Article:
Tesla + Your Smartphone + Car Apps
Tesla is the forerunner of connected car technology with their Model S and its uniquely large 17″ touchscreen display. It controls common functions like navigation, climate check, light control, and window control but it also has a complete web browser, infotainment features, and voice control. The display can also be loaded with apps from third-party developers. An example is Eve Connect.
Eve Connect is an app created by EVE that lets you integrate different smart home devices with your car via IFTTT. It corresponds automated actions with car-related events like leaving and arriving home. You can also get real-time notifications from your smart home device on your dashboard also through IFTTT and Eve Connect (e.g. Receive Scout Alarm alerts on the Tesla S touchscreen display).
Automatic + IFTTT
Car makers are not the only ones who can integrate cars with smart homes. There are also devices that you can plug into your car’s OBD2 that will speak to your phone via Bluetooth. These devices can make your current car connected. One example is Automatic.
Automatic connects to your car’s OBD2 (most car models built after 1996) and collects data like fuel levels, mileage, MPG, location, and advanced diagnostic of your car. It can give you analytics based on the data it retrieves, alert you if there’s anything that needs to be repaired, or help you locate where you parked your car.
Automatic converged with the smart home when they released an IFTTT channel. The channel is limited. Most of the recipes created for Automatic that are relevant to the smart home use Automatic’s location service (If Automatic is home, turn on/off smart home device).
Vinli, Mojio, and Zubie are other examples of devices you can use to make your current car connected.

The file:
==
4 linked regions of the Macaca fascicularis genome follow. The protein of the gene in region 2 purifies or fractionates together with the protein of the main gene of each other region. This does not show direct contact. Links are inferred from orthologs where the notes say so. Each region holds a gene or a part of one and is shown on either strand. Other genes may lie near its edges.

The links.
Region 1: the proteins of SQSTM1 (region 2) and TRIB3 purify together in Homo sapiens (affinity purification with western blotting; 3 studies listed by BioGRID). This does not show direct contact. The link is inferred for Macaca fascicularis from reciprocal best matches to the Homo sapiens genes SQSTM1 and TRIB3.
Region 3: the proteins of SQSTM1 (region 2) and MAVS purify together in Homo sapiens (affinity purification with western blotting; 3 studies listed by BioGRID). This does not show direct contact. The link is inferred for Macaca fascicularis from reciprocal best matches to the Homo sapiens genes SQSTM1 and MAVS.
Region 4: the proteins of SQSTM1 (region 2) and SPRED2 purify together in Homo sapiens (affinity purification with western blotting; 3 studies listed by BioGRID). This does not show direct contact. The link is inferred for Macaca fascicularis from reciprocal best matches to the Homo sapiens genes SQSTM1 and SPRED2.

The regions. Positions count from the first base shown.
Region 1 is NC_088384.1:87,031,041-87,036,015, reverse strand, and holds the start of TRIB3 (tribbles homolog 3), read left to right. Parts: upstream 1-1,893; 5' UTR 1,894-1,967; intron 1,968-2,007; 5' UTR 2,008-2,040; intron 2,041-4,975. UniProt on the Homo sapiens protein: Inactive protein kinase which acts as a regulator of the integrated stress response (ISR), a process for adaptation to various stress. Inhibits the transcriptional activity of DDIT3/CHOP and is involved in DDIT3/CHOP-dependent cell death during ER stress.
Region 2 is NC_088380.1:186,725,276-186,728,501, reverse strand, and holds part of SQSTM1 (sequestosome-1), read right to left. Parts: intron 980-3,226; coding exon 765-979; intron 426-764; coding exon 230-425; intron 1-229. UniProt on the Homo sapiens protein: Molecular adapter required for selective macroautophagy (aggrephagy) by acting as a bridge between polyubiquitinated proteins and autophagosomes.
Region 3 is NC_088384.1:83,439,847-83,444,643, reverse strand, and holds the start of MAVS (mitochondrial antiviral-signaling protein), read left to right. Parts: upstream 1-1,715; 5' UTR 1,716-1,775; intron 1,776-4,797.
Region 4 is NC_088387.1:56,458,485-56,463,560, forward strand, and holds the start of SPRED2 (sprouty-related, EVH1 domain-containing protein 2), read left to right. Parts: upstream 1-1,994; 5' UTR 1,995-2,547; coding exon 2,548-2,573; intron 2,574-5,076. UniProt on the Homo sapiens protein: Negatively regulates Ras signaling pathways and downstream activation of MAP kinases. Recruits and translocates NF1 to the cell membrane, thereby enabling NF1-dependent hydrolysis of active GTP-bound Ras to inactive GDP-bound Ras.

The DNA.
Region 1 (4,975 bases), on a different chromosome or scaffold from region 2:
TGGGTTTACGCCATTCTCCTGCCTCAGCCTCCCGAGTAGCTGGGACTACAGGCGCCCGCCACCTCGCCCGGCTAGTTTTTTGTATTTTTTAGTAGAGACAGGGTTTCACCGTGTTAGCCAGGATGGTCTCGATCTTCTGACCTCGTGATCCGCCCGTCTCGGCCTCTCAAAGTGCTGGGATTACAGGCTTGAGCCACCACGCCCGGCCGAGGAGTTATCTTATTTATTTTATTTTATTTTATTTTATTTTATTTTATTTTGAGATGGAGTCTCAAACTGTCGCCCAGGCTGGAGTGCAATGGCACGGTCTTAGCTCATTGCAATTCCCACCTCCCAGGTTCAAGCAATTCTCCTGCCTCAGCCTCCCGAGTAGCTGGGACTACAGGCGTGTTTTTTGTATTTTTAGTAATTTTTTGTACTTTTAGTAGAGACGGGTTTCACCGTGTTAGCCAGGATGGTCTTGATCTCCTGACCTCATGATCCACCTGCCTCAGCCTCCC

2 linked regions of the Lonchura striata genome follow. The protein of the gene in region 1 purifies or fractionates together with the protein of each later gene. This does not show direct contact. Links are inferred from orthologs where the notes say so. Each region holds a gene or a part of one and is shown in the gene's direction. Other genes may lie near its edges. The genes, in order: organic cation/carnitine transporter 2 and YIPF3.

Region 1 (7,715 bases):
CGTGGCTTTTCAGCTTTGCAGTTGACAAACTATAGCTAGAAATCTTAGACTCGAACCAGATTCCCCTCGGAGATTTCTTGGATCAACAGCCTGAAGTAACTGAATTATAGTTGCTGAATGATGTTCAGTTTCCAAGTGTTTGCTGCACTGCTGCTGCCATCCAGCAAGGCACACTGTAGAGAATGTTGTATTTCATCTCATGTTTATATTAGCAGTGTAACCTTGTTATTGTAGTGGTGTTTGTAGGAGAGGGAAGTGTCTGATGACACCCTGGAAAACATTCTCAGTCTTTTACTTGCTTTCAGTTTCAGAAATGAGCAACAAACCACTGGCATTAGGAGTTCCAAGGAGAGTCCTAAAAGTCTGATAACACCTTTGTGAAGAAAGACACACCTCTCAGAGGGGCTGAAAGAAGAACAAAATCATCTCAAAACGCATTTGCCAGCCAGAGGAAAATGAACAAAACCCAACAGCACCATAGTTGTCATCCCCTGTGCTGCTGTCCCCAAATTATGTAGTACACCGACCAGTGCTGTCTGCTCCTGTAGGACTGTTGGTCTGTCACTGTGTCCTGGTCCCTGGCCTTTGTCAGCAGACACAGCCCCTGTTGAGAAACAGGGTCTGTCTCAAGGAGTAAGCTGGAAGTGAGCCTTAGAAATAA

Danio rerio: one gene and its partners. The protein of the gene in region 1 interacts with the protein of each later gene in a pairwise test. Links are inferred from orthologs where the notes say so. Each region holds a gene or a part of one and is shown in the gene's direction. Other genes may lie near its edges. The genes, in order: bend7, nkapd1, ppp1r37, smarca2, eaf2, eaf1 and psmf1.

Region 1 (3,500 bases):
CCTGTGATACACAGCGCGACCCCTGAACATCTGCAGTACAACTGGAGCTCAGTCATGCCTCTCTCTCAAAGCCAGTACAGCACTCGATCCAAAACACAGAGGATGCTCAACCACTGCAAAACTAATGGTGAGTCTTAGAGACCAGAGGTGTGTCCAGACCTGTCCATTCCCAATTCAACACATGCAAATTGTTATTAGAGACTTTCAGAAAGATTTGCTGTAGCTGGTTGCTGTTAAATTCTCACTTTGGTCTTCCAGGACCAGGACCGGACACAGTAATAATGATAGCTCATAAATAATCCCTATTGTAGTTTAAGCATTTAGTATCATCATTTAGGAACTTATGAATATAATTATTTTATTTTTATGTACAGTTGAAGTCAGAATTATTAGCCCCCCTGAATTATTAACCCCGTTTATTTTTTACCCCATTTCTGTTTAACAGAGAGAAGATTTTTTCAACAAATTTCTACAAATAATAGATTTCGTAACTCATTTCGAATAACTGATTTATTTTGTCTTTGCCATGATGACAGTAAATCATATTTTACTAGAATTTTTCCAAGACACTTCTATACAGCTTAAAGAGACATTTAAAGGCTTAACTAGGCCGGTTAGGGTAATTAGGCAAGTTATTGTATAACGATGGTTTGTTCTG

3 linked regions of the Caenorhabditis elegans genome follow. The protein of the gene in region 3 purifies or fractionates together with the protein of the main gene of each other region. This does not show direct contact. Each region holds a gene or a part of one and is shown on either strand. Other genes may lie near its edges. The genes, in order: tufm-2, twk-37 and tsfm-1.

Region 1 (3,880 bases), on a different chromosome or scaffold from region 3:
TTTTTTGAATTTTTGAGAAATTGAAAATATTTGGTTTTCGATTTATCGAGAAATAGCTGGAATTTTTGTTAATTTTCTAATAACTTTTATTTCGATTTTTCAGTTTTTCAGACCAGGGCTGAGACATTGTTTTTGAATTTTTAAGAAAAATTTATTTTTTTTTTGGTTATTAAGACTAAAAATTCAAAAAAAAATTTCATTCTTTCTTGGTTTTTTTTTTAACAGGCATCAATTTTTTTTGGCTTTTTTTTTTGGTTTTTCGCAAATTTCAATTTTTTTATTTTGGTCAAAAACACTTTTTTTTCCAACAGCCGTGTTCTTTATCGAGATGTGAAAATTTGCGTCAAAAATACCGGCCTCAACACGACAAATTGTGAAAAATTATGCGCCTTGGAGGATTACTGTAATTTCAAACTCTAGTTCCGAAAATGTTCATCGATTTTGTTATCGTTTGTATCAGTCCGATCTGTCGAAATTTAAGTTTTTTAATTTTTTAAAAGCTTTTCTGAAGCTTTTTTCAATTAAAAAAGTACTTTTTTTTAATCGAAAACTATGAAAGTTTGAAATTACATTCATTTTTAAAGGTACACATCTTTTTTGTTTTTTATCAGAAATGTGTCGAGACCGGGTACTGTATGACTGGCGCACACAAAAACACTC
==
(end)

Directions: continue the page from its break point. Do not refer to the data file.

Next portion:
Risks Of Connected Cars
Let’s not forget to address the elephant in the room—are connected cars safe? The safety debate started when car makers began manufacturing connected cars, but fuel was added to the fire when two hackers successfully hacked and controlled a Jeep using their laptop from miles away. But there’s good news: It took these two expert hackers over a year to develop a hack code for just one car brand, and they’ve been sharing their research with Chrysler to help the car company improve security. But is car hacking the only risk?
There are lots of things you shouldn’t do while driving: text, talk on the phone, play PokemonGO, take selfies, etc. And perhaps we should add adjust your home’s lighting from your car’s display panel. There are safer ways a car can control your home that doesn’t involve using its display while driving. The use of location-based rules is the most common way, and it has proven to be effective.
One day, hackers will be able to find ways of monetizing data coming from your connected car, and when that happens, it’s privacy issue hell day.
Third-Party Devices Connecting To Your OBD Port
Remember Automatic and the other third-party devices you can use to connect your car? Well, there are added risks in using them. Two years before the Jeep-exploit, the same hackers were able to take control over a Ford Escape and Toyota Prius. Admittedly, they had to be inside the cars, wiring a laptop to the OBD2 port. The question is, could other hackers possibly do the same or worse? The sad answer is yes, it is possible.
Another Way In For Thieves
Almost all connected cars are connected to a smartphone app. These apps have the ability to start your car, lock or unlock doors, or locate where you’ve parked your car. Slight risk? I’d say so.
Future Of Connected Cars & Smart Homes
As these two platforms converge, more and more features are expected to be added- features that we once thought would only exist in sci-fi movies. As exciting as that is, car makers must recognize what’s at stake. They aren’t only putting their reputations on the line, but the lives of customers as well.